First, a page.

Tenure practice pressured for re-evaluation

Calls to reform or eliminate tenure in academia have been ongoing for years. In late January, Ohio State University President Gordon Gee, the leader of the country’s largest university and a prominent figure among American college presidents, told The Associated Press in an interview that it’s time for universities to re-evaluate how they award tenure to their faculty.

The tenure process is currently under pressure because of abuses by a small percentage of faculty at universities nationwide, creating a negative view of the process overall, said Nowell Donovan, provost and vice chancellor for academic affairs at TCU.

To counter that pressure, Donovan said the university uses the process of post-tenure review, which exposes professors who abuse tenure in ways that could make them lose it.

Donovan said that, to his knowledge, no professor had lost tenure since he became provost, and he did not know if it had ever happened at the university. It has, however, happened at other universities, he said.

The university implemented the post-tenure review process in the 1990s, Donovan said. He said he did not know exactly what prompted the university to adopt its current post-tenure review policy.

Donovan said being granted tenure led to abuses by some professors, who would, for example, do only the minimum amount of research required to keep their tenure. Now, because of the post-tenure review process, professors who do that could be required to follow a development plan or face the possibility of losing tenure, he said.

The post-tenure review process is updated whenever it is deemed necessary to make the process as efficient as possible, Donovan said.

Paul Schrodt, associate professor of communication studies, said having a better post-tenure process is important.

“I think it continues to hold tenured faculty accountable for continuing to do a good job,” he said. “It does not.undermine the academic freedom.or job security that is afforded by tenure because it is still a very difficult and tedious process to fire a tenured faculty member.”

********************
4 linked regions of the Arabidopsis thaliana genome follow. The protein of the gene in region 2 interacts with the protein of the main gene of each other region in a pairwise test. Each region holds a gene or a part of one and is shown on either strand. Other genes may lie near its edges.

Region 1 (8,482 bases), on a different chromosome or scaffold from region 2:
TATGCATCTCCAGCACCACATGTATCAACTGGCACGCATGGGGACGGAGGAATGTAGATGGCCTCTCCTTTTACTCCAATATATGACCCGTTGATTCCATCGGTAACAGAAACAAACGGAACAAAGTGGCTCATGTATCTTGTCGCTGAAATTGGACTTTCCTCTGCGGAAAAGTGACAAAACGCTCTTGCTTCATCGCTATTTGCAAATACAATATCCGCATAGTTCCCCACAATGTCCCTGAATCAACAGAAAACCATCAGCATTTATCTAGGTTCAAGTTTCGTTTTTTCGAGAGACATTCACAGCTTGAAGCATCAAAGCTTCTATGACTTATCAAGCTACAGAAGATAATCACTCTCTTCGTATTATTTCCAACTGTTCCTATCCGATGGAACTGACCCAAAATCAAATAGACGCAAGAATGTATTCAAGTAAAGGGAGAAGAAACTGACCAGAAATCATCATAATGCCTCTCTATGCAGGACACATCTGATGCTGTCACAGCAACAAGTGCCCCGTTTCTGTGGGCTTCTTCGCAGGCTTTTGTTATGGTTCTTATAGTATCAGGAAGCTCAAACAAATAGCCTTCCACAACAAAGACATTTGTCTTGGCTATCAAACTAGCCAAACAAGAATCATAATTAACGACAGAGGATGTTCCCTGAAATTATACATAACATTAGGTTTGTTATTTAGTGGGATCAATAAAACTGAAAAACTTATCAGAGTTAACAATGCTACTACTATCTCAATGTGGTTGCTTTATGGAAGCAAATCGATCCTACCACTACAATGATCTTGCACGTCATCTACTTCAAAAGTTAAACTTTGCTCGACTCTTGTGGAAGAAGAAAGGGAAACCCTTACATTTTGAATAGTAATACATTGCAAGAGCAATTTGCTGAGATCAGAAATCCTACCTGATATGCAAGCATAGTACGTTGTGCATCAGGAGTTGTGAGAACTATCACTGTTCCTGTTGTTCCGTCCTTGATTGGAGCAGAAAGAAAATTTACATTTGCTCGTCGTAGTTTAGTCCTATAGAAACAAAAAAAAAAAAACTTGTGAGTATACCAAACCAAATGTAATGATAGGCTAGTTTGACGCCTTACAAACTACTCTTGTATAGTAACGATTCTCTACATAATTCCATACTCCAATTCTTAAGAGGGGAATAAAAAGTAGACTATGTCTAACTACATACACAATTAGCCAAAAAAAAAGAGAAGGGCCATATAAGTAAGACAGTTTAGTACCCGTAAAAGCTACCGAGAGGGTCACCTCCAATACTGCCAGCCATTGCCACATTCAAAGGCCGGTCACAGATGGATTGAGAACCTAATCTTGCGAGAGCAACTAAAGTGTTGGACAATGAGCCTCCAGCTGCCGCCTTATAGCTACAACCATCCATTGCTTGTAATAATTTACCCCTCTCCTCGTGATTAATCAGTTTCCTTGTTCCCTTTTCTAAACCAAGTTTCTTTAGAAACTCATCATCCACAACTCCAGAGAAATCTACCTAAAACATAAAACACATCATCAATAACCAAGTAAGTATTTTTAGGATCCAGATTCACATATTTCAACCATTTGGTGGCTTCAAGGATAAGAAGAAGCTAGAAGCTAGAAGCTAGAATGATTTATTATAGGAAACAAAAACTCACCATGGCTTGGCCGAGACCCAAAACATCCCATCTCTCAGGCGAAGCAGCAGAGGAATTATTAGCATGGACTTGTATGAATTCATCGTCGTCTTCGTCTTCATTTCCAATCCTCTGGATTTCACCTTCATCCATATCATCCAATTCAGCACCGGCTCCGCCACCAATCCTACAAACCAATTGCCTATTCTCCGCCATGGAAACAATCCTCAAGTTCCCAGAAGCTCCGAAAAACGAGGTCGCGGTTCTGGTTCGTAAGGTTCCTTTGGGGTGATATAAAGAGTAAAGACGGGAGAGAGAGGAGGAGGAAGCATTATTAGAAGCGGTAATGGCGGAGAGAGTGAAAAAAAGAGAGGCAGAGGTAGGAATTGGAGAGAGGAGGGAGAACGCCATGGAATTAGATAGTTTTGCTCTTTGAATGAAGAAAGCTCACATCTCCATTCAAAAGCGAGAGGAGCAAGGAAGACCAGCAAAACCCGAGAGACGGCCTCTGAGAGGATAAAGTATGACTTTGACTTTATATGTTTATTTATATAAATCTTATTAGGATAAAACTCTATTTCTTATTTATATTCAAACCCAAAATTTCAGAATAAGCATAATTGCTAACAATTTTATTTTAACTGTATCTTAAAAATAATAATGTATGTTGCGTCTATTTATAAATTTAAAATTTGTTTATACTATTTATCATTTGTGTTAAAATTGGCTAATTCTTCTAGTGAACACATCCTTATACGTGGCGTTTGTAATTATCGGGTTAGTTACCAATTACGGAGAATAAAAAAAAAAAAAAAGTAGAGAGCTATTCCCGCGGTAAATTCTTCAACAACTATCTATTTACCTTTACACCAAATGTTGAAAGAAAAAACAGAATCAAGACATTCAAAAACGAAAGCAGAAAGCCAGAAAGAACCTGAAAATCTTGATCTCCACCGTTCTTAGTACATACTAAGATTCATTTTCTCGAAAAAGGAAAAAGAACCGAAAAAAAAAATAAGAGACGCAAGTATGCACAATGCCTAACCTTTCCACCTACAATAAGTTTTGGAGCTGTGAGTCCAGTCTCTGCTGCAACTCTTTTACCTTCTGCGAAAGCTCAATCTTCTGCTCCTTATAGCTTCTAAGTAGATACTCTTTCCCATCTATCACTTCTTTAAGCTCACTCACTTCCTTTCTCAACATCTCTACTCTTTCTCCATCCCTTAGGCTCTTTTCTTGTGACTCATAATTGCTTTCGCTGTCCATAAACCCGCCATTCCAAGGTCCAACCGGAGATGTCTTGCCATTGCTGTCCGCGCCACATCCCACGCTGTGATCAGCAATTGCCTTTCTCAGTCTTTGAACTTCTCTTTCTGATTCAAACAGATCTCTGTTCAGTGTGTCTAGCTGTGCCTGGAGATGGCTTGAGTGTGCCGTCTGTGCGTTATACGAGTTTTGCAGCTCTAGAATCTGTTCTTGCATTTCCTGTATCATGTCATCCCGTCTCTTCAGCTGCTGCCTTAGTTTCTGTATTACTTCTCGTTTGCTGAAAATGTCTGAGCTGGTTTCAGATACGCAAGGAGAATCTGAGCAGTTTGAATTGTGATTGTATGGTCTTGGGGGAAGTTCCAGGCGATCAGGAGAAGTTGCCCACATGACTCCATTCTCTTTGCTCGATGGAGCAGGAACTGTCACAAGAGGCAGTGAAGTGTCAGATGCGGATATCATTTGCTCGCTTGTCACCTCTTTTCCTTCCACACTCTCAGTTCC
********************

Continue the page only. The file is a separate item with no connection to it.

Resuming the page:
Donovan said abuses have been very rare among the university’s tenured faculty. Currently, 274 faculty members out of 831 have tenure, according to the provost’s office.

He said the University Advisory Committee received 20 tenure applications this year, the highest number since Donovan has been provost. The Board of Trustees will approve or deny the applications this week.

Sophomore strategic communication major Katie McGee took a class with a tenured professor last fall and described the professor’s teaching style as frustrating. She said the professor did not really teach the class at all and that students had to do presentations over textbook chapters that the professor took test material from.

McGee said she thought the professor’s teaching style could benefit from the post-tenure review process to encourage the professor to change it from assigning students chapter presentations to doing more lectures herself.

“It might be one of those situations where she feels like it’s an incredibly worthwhile student experience to learn from students, but maybe she needs someone to tell her in a formal process that it’s not doing anything for us,” McGee said.

A recent tenure issue at the university arose when a new director candidate for the School of Art wanted to be granted tenure upon hire, a practice which university policy prevents.

Schrodt, who was granted tenure last spring, said tenure not only gives professors academic freedom to publish views that may be unpopular with the professor’s university, but it gives them a high level of job security in the case of a controversy too. He said universities have policies against granting any potential faculty member tenure upon hire in order to protect themselves.

“Typically, most people.are being hired on the basis of a one- to two-day interview, tops,” Schrodt said. “When you grant someone tenure, you really are affording them a level of protection, a level of job security that you only want to afford someone that you really are confident you want to keep.”

Donovan said some professors consider tenure important because of the academic freedom that allows them to speak freely on issues, particularly politics.

Before reaching that secure point, professors must first earn it. Donovan said in order to earn tenure, professors start on a tenure track and usually take six years before being able to go up for tenure. Professors with more experience could go up for it in a shorter amount of time. Donovan said TCU tenure candidates should excel in the areas of teaching and scholarship. Other aspects, such as service, ethics and collegiality – how well one works with other professors – are also important.

Leo Nicolao, an assistant marketing professor on the tenure track, said there is an emphasis on research for tenure-track professors and that receiving tenure is important in order to continue doing that research and provided an incentive for future research.

“I’m just trying to be as research-active as possible,” he said. “I think that’s all you can actually hope for, that you’re very active and that your research gets published, and hopefully that’s a big step towards tenure.”